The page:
"He knows that he's right there in the mix; this isn't like a demotion," Weis said. "It's 1 and 1-A - it's that close. You can only put two guys out there at a time, unless it's nickel [coverage]. And he's out there when it is nickel."

Coming off the bench doesn't take away from the excitement Wooden has in going home to play for the first time.

"It's just the general aspect of going home, playing in M&T; Bank Stadium, Ray's field [Ray Lewis]. Last year I was home watching the playoff game and now I'm going to be a guy on that field. It's an honor in itself, it's amazing," Wooden said. "When I found out a year or two ago we were playing in Baltimore, I thought, 'This is awesome.'"

Stan White, the former Baltimore Colts linebacker who has served as defensive coordinator at Gilman for a decade, is proud to see what his former players have accomplished in college. White got to see them play in person at the Fiesta Bowl because his son, Stan Jr., plays for Ohio State.

"They've been through a lot out there," said White, who has known Wooden since he recruited him to play on his Baltimore County baseball team as a 12-year-old and later helped bring him to Gilman. "They're both doing great in school, they're both doing great in football, they're both great young men."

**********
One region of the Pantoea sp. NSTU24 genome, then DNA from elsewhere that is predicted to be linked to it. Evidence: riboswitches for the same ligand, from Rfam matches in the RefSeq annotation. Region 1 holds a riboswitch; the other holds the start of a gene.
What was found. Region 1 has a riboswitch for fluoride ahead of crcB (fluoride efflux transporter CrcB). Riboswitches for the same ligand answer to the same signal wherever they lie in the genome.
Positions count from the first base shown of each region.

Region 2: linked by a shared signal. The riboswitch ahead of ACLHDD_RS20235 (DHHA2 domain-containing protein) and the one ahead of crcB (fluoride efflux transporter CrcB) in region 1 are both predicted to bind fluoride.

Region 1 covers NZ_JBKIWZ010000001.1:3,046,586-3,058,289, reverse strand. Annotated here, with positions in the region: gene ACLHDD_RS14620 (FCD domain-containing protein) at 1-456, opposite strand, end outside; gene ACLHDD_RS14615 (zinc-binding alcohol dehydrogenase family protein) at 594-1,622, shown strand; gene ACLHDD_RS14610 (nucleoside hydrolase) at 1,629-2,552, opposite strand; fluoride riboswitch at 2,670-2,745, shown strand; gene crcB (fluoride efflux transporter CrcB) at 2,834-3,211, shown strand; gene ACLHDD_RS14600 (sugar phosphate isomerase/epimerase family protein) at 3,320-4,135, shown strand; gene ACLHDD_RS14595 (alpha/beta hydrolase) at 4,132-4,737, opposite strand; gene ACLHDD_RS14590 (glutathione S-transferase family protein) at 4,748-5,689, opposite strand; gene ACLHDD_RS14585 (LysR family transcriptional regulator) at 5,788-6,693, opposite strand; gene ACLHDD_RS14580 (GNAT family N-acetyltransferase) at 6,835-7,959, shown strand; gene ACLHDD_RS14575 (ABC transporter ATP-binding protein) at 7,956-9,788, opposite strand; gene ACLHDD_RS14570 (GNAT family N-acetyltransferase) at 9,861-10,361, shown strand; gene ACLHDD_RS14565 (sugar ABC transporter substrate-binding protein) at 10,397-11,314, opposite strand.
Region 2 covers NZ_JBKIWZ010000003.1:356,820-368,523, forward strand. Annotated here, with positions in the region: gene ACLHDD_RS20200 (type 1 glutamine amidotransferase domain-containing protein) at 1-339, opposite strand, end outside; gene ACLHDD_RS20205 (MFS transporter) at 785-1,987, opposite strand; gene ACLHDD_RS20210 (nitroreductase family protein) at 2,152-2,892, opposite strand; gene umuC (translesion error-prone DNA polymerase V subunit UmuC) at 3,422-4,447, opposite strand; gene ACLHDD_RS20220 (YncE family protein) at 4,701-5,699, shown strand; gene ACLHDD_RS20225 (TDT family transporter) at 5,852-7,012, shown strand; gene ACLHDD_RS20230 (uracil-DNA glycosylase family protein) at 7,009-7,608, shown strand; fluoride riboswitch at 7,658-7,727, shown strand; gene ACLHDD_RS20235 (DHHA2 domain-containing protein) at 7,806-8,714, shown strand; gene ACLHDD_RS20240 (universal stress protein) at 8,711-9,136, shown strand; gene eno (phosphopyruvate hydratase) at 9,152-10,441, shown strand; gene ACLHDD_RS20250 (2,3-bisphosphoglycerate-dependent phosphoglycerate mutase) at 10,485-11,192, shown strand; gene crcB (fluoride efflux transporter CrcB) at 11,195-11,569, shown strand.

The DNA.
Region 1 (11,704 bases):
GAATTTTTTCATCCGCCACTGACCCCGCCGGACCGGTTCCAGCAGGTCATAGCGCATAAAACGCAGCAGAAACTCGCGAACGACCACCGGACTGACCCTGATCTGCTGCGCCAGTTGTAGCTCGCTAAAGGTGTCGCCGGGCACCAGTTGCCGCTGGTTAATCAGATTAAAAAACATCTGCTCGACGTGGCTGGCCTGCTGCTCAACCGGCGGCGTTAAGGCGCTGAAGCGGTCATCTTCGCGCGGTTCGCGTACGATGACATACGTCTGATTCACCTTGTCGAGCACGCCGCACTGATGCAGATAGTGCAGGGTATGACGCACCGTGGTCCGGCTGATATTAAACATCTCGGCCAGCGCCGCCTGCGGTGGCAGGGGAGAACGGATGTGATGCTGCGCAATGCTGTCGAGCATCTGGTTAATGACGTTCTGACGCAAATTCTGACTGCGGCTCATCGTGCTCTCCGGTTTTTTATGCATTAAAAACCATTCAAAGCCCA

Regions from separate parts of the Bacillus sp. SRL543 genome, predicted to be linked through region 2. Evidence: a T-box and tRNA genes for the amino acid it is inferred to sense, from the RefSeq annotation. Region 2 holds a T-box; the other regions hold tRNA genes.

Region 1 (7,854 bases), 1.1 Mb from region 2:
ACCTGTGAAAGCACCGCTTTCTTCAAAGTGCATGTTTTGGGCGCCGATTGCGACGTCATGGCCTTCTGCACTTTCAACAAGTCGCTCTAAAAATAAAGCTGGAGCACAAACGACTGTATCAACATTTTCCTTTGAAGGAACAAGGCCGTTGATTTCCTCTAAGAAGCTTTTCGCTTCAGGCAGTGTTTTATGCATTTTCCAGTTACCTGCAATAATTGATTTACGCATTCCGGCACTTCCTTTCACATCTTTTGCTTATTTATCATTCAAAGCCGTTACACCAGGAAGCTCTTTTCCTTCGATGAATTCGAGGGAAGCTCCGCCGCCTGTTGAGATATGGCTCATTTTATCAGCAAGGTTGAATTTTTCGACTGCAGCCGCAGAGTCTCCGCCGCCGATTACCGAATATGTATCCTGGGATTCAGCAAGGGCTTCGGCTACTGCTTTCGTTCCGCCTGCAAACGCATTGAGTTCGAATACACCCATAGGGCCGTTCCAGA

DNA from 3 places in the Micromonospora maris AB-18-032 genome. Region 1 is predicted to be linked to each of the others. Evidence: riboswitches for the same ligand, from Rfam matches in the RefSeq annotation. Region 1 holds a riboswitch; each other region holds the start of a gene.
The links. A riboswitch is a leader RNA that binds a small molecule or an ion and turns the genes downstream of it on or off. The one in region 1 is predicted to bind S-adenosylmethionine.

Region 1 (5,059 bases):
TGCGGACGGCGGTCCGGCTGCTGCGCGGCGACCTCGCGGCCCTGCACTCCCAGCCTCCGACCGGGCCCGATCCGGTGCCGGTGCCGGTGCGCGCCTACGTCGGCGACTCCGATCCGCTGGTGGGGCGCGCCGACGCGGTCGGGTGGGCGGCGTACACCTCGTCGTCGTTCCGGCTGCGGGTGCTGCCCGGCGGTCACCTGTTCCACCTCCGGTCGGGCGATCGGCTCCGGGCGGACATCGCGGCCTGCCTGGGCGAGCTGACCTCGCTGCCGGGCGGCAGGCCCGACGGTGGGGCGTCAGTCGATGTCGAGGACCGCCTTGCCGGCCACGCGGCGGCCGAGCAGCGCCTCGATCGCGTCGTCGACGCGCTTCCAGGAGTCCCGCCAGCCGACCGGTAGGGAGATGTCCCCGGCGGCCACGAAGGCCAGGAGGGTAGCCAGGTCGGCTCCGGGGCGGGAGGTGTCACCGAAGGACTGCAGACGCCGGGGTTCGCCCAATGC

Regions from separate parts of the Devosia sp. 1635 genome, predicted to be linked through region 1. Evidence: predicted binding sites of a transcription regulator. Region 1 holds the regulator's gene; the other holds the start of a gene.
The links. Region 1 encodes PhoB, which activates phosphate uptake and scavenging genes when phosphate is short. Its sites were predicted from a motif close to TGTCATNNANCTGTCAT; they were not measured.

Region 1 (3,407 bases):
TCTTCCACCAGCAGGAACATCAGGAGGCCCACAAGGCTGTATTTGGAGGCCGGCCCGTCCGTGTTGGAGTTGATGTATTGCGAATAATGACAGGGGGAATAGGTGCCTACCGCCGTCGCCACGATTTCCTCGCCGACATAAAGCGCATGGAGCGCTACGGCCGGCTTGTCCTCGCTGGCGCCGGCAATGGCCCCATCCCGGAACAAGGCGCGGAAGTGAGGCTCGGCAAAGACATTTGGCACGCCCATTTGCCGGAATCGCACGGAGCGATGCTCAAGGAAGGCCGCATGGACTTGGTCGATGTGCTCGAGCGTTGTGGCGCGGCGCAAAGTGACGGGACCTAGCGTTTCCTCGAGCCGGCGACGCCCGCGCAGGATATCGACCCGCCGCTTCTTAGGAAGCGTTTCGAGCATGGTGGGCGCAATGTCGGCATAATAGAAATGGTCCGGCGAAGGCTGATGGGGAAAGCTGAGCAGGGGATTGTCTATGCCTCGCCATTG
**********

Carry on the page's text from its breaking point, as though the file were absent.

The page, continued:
Wooden said he has a hard time finding one highlight that sticks out above the rest.

"There's no one highlight; it's just being here," he said. "No one in my family made it out of Baltimore to go to college; everyone went to local colleges. Being the first kid in my family, especially to come to a place like this, changed not only my life, but the life of my family."

The path that brought Abiamiri and Wooden together at Gilman and kept them together here will diverge after the season. Abiamiri likely will follow his brother Rob, a practice squad player for the Ravens, to the NFL. Wooden has another year of eligibility because he didn't play as a freshman.

Will he use it? "It's all up to the man upstairs," Wooden said. "I'd love to play. I feel especially after the unfortunate situation that happened the last couple of weeks, I hope I can come back and do all I can to contribute and help the team."

Is the man upstairs Weis, whose office is located a few feet above where Wooden was sitting, or the highest authority?

"Both of them, actually," Wooden said with a laugh.